That set in motion Shkreli being booted as CEO from Retrophin, according to the former chairman. He said another director, Stephen Aselage, agreed to serve as interim CEO.
When Richardson, Aselage and another director met with Shkreli, they told him, according to Richardson, that he was being removed as CEO.
The group cited their prior plan to have a more traditional CEO, along with "government breaches" by Shkreli. Those breaches, Richardson said, included his ignoring the board's direction to scale back trading by Retrophin workers, and personally trading Retrophin stock during time periods he was barred from doing so.
Also, Richardson testified that the board spoke to Shkreli when he was CEO about his use of Twitter, the social-media messaging service. The board was concerned that Shkreli had said things on Twitter that the company was not ready to announce at the time, and asked that in the future he clear such tweets with the board.
"He said, 'I'll beat you guys to build my own company, and I'll get to a billion dollars before you can,' " Richardson said.
Richardson said that Shkreli right afterward notified investors that the board was seeking to remove him, and, according to those investors, was telling them a different story about what led to his ouster.
Shkreli days later, on Sept. 30, informed Richardson "I'm not resigning," according to the former chairman.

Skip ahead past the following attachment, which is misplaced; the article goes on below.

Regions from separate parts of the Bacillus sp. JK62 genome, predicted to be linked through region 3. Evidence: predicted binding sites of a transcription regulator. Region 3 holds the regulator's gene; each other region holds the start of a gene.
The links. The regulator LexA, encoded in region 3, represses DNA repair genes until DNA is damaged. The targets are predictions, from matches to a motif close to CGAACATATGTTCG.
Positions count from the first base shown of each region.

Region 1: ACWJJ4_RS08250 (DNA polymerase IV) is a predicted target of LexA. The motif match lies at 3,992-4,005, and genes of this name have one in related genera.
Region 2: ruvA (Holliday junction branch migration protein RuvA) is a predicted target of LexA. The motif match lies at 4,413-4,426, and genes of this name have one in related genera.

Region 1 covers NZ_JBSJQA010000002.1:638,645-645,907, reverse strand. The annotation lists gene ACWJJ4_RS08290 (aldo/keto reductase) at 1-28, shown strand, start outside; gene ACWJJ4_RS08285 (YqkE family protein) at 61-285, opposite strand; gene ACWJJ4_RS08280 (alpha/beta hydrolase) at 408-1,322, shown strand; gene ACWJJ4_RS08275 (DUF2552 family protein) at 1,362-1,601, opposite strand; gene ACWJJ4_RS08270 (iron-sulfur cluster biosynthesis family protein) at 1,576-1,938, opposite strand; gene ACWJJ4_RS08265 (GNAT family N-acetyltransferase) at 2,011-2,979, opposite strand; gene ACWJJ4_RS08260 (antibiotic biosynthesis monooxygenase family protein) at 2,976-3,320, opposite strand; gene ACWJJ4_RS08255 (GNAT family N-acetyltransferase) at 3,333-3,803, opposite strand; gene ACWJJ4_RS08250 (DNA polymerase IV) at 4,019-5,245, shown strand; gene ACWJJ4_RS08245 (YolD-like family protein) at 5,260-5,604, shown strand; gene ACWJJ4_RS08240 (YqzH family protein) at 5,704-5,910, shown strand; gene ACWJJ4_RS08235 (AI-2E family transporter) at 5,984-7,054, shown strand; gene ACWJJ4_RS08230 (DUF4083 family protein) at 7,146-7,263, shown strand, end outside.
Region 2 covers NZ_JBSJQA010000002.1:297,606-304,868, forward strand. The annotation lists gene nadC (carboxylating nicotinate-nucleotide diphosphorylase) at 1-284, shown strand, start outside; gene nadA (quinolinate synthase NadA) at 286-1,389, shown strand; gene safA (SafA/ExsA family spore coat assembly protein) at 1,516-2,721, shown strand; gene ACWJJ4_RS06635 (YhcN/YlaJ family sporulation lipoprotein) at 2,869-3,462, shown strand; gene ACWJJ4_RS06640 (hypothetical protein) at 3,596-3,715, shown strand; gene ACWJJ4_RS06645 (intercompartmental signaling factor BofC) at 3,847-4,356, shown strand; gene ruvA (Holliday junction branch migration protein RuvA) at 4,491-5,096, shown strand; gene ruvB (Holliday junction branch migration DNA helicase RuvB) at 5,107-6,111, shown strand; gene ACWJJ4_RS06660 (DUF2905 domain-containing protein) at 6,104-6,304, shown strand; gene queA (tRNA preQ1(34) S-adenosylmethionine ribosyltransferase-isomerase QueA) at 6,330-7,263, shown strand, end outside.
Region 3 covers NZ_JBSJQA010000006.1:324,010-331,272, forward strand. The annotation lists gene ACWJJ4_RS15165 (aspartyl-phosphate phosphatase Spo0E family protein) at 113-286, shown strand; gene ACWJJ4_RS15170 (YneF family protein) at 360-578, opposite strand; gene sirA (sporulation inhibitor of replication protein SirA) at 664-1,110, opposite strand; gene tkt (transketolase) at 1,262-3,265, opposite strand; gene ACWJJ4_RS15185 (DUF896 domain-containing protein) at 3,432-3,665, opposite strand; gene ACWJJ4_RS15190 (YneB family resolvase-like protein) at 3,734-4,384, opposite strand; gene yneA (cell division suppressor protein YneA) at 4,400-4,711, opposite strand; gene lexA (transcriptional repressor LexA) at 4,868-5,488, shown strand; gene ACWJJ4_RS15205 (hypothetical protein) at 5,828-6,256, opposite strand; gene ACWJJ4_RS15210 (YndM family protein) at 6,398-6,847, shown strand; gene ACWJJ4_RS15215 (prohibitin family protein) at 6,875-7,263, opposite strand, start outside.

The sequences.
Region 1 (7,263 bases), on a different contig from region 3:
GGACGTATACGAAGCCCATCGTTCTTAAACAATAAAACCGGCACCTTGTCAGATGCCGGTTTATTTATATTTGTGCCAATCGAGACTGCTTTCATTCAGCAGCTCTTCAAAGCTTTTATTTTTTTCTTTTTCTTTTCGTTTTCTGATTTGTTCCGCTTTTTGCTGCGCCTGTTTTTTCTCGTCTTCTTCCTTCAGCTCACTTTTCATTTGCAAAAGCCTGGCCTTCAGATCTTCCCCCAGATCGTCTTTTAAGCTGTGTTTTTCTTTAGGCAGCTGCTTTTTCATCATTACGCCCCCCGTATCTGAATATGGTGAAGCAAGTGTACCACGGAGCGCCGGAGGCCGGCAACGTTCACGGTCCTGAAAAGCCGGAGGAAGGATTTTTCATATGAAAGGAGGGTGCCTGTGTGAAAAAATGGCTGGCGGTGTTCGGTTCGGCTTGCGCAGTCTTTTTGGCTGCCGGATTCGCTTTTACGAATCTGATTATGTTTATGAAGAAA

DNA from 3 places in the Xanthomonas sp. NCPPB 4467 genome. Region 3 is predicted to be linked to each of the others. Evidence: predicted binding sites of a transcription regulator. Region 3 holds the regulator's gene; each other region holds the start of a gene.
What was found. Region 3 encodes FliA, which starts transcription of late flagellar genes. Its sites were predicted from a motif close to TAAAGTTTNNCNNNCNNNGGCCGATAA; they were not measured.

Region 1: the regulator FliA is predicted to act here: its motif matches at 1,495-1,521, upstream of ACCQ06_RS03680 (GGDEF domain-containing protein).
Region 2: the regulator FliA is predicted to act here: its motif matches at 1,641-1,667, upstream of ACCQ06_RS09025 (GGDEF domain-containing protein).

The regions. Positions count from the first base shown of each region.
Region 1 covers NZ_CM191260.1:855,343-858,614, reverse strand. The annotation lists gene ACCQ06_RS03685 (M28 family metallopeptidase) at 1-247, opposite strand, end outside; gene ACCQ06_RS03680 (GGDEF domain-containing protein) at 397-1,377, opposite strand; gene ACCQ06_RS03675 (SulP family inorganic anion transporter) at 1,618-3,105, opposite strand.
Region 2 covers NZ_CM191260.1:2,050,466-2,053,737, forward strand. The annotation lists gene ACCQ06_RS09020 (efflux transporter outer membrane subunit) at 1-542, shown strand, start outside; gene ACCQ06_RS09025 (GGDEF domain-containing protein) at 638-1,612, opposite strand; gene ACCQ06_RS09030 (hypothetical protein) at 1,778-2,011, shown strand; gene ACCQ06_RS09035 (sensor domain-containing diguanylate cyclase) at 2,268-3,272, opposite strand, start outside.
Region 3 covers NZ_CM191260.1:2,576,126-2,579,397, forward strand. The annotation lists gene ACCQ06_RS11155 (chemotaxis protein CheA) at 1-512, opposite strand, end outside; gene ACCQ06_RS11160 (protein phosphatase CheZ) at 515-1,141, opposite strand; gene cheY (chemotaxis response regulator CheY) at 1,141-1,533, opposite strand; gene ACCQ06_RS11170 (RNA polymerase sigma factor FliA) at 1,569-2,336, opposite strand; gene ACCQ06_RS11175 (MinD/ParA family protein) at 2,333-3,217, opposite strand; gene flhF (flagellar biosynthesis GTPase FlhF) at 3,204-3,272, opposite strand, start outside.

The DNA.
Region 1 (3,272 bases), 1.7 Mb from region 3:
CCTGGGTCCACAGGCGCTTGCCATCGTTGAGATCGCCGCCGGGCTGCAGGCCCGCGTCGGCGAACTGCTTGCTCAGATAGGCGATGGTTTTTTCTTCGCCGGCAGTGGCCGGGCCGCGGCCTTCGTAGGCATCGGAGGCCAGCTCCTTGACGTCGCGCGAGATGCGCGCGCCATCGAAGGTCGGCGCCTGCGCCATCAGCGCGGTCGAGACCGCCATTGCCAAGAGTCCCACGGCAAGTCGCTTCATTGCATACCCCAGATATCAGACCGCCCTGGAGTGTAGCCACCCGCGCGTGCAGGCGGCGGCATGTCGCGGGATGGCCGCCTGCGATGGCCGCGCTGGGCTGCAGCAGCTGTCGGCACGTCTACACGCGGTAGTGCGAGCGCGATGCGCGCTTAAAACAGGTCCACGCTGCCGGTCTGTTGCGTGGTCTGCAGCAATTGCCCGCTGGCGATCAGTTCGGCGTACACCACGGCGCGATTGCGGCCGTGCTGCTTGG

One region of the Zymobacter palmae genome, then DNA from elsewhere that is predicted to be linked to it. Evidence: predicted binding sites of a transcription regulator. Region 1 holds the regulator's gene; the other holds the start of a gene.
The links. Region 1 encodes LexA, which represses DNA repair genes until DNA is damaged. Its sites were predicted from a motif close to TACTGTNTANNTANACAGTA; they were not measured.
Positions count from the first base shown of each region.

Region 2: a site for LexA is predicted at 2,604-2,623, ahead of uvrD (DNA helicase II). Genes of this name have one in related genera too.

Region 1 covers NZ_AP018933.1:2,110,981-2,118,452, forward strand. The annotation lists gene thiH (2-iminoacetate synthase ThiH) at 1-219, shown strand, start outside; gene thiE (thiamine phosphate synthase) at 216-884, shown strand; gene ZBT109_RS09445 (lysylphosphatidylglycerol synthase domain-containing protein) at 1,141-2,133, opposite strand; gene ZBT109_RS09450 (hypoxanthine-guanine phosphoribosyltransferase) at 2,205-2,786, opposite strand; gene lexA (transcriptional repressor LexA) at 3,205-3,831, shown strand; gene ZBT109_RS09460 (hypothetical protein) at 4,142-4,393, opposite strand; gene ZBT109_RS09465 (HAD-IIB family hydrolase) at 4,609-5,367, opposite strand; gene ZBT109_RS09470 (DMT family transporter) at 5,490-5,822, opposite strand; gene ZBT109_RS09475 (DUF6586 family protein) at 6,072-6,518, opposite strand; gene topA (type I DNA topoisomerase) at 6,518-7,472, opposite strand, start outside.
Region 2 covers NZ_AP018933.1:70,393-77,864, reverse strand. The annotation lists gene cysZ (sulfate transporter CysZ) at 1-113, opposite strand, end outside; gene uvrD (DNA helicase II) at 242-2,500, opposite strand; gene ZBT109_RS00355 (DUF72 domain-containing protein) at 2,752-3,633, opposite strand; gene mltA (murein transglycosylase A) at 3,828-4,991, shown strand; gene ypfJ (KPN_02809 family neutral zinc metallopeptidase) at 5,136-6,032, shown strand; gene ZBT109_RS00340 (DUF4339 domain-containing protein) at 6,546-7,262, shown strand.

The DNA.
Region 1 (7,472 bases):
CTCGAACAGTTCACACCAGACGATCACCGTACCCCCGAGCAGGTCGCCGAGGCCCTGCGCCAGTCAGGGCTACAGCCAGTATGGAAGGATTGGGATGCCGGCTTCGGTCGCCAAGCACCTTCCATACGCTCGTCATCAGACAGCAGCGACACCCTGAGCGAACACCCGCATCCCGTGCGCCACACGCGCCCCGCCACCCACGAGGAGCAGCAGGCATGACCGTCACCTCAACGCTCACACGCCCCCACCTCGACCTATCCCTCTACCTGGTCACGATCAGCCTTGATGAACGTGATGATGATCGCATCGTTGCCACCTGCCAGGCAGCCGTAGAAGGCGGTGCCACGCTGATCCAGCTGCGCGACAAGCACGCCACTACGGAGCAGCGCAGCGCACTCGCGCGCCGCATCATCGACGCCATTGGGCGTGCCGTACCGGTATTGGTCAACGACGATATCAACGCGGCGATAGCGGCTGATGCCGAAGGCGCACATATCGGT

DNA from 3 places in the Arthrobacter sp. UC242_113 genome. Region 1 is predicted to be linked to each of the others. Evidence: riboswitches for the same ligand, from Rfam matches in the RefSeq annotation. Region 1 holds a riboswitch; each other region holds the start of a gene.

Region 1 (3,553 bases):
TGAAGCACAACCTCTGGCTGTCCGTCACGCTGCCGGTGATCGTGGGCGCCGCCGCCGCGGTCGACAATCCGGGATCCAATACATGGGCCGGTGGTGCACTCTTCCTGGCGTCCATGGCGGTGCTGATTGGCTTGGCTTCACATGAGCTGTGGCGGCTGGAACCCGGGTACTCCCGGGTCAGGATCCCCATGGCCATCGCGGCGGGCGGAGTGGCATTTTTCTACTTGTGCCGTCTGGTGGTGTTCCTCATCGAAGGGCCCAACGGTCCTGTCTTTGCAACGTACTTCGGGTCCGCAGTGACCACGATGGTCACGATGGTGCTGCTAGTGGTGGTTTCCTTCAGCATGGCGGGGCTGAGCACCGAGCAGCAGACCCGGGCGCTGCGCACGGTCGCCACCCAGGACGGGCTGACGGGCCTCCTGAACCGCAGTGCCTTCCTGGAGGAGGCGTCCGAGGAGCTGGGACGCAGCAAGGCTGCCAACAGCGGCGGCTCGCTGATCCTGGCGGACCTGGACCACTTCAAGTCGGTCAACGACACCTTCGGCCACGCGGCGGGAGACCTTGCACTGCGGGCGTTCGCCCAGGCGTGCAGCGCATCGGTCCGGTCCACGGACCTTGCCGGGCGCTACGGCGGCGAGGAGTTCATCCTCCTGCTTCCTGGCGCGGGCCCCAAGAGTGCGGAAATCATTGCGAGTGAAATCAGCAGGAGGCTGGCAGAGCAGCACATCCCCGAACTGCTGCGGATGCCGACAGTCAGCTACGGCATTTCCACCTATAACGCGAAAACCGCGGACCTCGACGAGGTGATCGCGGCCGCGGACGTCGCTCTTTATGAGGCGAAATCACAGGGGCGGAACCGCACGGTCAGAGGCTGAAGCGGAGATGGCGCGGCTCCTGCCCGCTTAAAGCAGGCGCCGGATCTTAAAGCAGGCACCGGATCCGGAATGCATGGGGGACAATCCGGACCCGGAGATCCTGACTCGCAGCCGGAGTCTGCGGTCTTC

He also came into Retrophin's offices "and started to go through our [computer] servers and started to take our servers and files out of the office."
"We made it clear that he was not allowed to come into the office," Richardson said. "We actually worked with our technology people to revoke his access to our servers."
By mid-October, Richardson said, Shkreli had agreed to resign as an executive of the company and its board of directors. In exchange, Retrophin agreed to sell him two drugs, "that weren't important to our company," to help Shkreli start up his new, planned firm.
Richardson said he heard from Shkreli one last time, after learning that Richardson was leaving Retrophin's board in 2015.
"It was an email [from Shkreli] saying that he was pleased I wasn't going to stay on the board, and now can we rekindle our friendship," Richardson recalled.
In response, Richardson said he wrote that "I really wanted to meet with him. I wanted to understand at that point why he had compromised our friendship, and why he had held so many things back from me as a board member."
The two never spoke again, Richardson said.